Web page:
If you’ve had the opportunity to travel around the world, then at some point you may have encountered “levitating” street performers.  The “floating man illusion” is usually set up with one or two people.  In both cases, it’s made to look like the performer is floating in mid-air, supporting his or her entire body weight with strength of their hand…

In the one-man version, the mystic will appear to float above a carpet or small garden in the sitting position while holding the top of a rod with his hand.  To the onlooker, he’ll have the strength to do this for hours on end…

levitating street performer


Indian yogis claim to have mastered the powers of this “levitation”. In reality, they’ve simply managed to trick unsuspecting bystanders by employing fundamental design principles and little bit of physics.

In short, the floating man illusion is accomplished via the strategic placement of steel rods and plates. And though the performers appear to be defying the laws of physics, the structure is remarkably stable and contains only three parts;  1)  the seat, 2)  the shaft, and 3)  the plate.  Of course, there’s always a rug or garden to cover up the plate, and the street performer would also require long sleeves or baggy clothing to help hide the shaft.

Here’s an image from 22 Words that shows how the one-man version of the illusion works:

levitating street performer magic trick revealed


The illusion is sometimes presented with two people:  one on the bottom holding a rod up in the air, and another floating on top, holding the top of the same rod.

The visual is quite striking:

2 person levitation act street performer
Again, the solution is straightforward and very similar to the one-man version.  No secret powers of the mind here – just plain physics.

2 person levitating street performer exposed


If you’re still doubting how it works, watch this short video:




  • Bill Perron

    Michael Shermer is a lackey for James Randi, neither have character or integrity. Exposing an illusion Shermer never created is to be expected by a professional pseudo skeptic who has no concept of intellectual propriety. I’m sure some ignorant folks will applaud the Randibot and his ability to earn his living at the expense of others creativity, but if they really want to applaud they should for the little guy in the orange robe, he entertains and creates a sense of wonder, while the professional pseudo skeptic creates nothing.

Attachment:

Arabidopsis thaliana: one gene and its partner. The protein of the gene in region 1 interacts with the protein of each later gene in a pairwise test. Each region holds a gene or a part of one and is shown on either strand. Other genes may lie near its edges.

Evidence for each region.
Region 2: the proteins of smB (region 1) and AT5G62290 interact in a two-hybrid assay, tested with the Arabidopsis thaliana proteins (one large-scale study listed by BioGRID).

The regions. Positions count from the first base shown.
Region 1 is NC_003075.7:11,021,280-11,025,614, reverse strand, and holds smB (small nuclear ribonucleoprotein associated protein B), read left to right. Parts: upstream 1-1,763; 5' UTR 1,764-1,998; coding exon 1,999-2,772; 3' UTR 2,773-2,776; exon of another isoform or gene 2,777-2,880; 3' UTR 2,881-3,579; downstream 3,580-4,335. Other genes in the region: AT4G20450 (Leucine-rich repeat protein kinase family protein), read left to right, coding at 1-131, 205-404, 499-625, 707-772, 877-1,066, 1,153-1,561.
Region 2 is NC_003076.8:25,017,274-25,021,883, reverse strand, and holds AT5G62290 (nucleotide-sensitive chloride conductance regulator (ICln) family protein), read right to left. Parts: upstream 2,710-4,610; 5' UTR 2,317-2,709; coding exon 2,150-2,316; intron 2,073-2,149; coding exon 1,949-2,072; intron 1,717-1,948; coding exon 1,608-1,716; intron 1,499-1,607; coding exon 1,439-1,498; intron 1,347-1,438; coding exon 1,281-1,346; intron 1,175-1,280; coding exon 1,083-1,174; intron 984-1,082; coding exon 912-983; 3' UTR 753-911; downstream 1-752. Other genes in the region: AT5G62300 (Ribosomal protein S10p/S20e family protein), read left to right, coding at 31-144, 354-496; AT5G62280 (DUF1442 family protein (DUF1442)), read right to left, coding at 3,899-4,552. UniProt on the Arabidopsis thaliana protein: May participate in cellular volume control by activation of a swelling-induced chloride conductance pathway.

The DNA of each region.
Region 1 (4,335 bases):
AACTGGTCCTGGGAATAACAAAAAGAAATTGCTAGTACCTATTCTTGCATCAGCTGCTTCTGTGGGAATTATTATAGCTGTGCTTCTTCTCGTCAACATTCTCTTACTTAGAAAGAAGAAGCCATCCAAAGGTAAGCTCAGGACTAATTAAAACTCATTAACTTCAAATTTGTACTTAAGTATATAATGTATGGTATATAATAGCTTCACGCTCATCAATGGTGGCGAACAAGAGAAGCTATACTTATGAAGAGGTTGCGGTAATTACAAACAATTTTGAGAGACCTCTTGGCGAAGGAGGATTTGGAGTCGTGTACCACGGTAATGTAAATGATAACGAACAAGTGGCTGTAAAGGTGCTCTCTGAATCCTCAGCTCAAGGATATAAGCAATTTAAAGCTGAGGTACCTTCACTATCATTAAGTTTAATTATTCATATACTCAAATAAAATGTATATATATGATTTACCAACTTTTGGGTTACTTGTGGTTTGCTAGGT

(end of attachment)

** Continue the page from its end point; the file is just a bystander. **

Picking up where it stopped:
• paul

      Mr Perron is an excellent example of an internet lifeform known as a troll. The odds that Bill Perron is a real, physical entity is probably 50-50. Fortunately most trolls die after posting once or twice.

      • Phil

        Mos excellent, paul

    • right1_left1

      As far as I am aware James Randi only tries to expose those who claim mysterious supernatural powers for what tjhey do.

      He would not try to expose this unless the fakir made some claim that say he could cure the sick.
      For a fee of course.

    • Jim Fox

      Ooohh- poor baby- did that awful Shermer burst your belief in the supernatural?

    • Dan Freeman

      Disgruntled former spoon bender?

  • Jack

    Bill Perron, why are you are so venomous? Has Michael Shermer exposed your deceit or are you just a troll?

    • Spec

      Perhaps he too is a criminal. They usually don’t like to be exposed.

  • Zep